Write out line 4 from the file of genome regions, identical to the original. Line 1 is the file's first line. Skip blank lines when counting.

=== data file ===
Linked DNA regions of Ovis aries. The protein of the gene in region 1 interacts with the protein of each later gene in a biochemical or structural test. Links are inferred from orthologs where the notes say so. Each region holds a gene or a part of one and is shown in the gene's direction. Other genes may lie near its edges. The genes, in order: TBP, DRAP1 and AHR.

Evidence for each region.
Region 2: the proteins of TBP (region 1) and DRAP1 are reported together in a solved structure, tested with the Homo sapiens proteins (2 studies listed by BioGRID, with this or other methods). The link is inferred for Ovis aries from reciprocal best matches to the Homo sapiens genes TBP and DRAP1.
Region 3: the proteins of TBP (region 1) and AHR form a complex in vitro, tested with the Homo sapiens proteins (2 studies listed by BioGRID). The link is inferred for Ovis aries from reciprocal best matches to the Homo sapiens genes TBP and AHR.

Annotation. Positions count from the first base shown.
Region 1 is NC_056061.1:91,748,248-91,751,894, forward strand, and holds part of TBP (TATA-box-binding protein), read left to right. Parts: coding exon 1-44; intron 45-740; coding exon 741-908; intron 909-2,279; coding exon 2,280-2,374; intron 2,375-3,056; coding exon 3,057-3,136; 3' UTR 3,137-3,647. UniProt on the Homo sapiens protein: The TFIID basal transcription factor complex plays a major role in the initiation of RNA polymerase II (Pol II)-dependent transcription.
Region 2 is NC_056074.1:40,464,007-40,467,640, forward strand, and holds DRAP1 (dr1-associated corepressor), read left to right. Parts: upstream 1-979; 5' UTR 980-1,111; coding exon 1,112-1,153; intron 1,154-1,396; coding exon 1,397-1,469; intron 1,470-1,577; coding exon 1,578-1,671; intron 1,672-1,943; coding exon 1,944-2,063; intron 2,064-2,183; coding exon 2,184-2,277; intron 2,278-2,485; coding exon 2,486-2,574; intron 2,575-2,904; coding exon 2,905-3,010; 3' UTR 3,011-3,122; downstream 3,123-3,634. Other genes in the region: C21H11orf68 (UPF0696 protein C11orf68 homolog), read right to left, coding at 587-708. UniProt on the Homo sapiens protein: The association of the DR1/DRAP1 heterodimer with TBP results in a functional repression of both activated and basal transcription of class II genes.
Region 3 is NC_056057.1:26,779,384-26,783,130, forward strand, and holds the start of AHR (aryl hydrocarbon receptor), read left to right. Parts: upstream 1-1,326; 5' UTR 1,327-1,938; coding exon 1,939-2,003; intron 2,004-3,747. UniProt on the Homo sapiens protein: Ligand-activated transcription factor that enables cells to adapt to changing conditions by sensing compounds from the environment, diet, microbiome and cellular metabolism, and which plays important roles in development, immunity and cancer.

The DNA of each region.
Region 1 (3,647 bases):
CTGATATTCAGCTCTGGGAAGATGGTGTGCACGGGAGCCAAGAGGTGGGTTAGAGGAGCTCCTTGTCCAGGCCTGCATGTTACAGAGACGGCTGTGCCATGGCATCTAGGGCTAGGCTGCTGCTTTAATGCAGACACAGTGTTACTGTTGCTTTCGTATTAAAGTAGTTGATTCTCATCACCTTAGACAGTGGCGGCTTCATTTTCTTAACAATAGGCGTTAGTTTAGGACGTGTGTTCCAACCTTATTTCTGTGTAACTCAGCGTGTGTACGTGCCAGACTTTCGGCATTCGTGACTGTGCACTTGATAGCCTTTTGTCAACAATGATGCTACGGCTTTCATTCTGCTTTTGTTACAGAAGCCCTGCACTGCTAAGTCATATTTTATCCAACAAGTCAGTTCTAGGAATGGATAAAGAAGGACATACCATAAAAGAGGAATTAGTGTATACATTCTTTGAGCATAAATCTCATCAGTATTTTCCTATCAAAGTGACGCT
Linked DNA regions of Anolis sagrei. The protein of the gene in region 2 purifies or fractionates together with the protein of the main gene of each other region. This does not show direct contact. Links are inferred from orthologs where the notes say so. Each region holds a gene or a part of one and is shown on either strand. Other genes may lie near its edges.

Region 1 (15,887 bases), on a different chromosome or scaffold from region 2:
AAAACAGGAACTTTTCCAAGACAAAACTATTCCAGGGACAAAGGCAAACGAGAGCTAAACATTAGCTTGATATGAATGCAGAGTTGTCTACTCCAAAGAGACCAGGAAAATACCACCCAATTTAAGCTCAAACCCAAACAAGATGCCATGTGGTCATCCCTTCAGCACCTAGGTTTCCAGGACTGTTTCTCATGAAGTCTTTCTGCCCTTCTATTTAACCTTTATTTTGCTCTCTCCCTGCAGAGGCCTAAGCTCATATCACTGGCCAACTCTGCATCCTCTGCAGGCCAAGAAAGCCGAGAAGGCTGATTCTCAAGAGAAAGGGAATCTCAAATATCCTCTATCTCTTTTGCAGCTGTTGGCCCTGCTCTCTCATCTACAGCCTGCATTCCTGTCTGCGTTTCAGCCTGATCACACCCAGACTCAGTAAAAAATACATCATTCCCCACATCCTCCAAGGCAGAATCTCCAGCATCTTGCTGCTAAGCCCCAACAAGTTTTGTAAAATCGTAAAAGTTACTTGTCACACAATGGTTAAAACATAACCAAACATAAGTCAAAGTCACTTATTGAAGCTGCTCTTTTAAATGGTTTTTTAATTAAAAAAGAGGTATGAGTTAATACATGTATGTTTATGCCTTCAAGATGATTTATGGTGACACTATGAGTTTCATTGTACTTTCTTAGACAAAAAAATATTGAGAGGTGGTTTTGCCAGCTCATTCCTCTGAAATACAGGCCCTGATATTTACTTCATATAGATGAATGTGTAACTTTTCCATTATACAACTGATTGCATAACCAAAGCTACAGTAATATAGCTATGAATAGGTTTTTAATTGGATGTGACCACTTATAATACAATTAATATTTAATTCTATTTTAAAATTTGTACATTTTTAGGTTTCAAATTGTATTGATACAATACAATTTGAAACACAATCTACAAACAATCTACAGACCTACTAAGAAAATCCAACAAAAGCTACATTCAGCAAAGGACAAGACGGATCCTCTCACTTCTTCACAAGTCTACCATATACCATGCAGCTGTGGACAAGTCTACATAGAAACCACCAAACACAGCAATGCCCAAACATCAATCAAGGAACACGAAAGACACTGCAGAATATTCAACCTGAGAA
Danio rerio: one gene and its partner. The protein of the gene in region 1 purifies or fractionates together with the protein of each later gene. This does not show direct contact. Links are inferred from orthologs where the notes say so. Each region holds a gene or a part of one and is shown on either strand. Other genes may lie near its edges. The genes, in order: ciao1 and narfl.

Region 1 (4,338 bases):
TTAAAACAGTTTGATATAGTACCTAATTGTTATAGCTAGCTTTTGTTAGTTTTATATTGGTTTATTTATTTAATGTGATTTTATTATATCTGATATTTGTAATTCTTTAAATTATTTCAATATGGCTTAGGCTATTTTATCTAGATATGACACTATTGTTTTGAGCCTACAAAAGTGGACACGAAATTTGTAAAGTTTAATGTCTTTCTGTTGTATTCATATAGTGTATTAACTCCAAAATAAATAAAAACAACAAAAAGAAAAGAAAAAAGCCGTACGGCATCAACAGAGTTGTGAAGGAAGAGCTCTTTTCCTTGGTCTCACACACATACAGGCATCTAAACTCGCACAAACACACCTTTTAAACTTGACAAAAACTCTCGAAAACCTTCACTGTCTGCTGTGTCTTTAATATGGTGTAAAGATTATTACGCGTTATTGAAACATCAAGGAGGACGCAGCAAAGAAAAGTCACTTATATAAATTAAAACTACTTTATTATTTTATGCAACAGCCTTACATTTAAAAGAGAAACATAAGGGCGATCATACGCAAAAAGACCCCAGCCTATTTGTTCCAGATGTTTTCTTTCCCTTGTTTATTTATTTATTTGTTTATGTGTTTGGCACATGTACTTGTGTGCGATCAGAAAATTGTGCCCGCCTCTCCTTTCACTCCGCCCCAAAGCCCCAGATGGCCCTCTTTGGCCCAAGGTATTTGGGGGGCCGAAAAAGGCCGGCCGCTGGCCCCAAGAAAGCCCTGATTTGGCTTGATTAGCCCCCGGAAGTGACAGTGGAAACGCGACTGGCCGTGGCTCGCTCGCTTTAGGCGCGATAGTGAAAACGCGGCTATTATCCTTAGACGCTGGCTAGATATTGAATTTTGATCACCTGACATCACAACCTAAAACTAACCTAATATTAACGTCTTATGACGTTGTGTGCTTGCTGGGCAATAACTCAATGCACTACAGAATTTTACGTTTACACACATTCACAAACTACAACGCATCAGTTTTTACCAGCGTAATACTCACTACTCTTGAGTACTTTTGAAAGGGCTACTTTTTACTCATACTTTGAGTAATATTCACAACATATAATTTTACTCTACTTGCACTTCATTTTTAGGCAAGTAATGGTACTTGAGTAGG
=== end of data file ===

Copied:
Region 3: the proteins of TBP (region 1) and AHR form a complex in vitro, tested with the Homo sapiens proteins (2 studies listed by BioGRID). The link is inferred for Ovis aries from reciprocal best matches to the Homo sapiens genes TBP and AHR.